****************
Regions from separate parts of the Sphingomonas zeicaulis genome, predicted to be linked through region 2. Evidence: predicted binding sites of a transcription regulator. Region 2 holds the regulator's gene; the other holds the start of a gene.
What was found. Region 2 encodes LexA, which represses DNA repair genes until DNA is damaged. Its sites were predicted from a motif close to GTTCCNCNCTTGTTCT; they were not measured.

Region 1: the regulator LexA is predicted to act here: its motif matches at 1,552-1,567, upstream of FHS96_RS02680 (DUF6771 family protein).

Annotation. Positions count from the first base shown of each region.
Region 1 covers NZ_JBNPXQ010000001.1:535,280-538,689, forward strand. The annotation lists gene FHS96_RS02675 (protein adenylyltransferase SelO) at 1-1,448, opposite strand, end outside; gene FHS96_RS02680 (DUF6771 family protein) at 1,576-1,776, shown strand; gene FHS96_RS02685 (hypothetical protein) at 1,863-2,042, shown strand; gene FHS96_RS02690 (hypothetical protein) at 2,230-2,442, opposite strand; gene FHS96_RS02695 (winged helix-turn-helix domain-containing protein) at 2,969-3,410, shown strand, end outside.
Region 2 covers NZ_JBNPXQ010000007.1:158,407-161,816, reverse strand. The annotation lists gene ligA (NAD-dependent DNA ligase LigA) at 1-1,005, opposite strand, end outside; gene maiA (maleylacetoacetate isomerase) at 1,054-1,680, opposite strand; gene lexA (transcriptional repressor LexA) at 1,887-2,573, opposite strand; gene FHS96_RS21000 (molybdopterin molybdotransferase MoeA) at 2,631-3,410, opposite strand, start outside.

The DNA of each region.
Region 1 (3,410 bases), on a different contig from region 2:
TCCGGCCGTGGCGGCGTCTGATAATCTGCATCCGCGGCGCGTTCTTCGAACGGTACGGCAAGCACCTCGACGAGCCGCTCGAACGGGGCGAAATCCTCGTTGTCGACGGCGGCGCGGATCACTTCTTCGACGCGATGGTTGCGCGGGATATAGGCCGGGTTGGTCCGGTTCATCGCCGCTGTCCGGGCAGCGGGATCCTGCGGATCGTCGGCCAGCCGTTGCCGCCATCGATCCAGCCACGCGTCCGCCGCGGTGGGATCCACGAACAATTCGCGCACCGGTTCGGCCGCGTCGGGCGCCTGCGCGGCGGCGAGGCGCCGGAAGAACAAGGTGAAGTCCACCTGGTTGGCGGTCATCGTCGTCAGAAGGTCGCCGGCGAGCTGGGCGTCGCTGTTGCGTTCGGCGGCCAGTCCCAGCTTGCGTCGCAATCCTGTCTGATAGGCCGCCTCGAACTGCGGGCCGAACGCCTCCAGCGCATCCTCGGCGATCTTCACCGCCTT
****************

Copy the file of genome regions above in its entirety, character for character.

Regions from separate parts of the Sphingomonas zeicaulis genome, predicted to be linked through region 2. Evidence: predicted binding sites of a transcription regulator. Region 2 holds the regulator's gene; the other holds the start of a gene.
What was found. Region 2 encodes LexA, which represses DNA repair genes until DNA is damaged. Its sites were predicted from a motif close to GTTCCNCNCTTGTTCT; they were not measured.

Region 1: the regulator LexA is predicted to act here: its motif matches at 1,552-1,567, upstream of FHS96_RS02680 (DUF6771 family protein).

Annotation. Positions count from the first base shown of each region.
Region 1 covers NZ_JBNPXQ010000001.1:535,280-538,689, forward strand. The annotation lists gene FHS96_RS02675 (protein adenylyltransferase SelO) at 1-1,448, opposite strand, end outside; gene FHS96_RS02680 (DUF6771 family protein) at 1,576-1,776, shown strand; gene FHS96_RS02685 (hypothetical protein) at 1,863-2,042, shown strand; gene FHS96_RS02690 (hypothetical protein) at 2,230-2,442, opposite strand; gene FHS96_RS02695 (winged helix-turn-helix domain-containing protein) at 2,969-3,410, shown strand, end outside.
Region 2 covers NZ_JBNPXQ010000007.1:158,407-161,816, reverse strand. The annotation lists gene ligA (NAD-dependent DNA ligase LigA) at 1-1,005, opposite strand, end outside; gene maiA (maleylacetoacetate isomerase) at 1,054-1,680, opposite strand; gene lexA (transcriptional repressor LexA) at 1,887-2,573, opposite strand; gene FHS96_RS21000 (molybdopterin molybdotransferase MoeA) at 2,631-3,410, opposite strand, start outside.

The DNA of each region.
Region 1 (3,410 bases), on a different contig from region 2:
TCCGGCCGTGGCGGCGTCTGATAATCTGCATCCGCGGCGCGTTCTTCGAACGGTACGGCAAGCACCTCGACGAGCCGCTCGAACGGGGCGAAATCCTCGTTGTCGACGGCGGCGCGGATCACTTCTTCGACGCGATGGTTGCGCGGGATATAGGCCGGGTTGGTCCGGTTCATCGCCGCTGTCCGGGCAGCGGGATCCTGCGGATCGTCGGCCAGCCGTTGCCGCCATCGATCCAGCCACGCGTCCGCCGCGGTGGGATCCACGAACAATTCGCGCACCGGTTCGGCCGCGTCGGGCGCCTGCGCGGCGGCGAGGCGCCGGAAGAACAAGGTGAAGTCCACCTGGTTGGCGGTCATCGTCGTCAGAAGGTCGCCGGCGAGCTGGGCGTCGCTGTTGCGTTCGGCGGCCAGTCCCAGCTTGCGTCGCAATCCTGTCTGATAGGCCGCCTCGAACTGCGGGCCGAACGCCTCCAGCGCATCCTCGGCGATCTTCACCGCCTT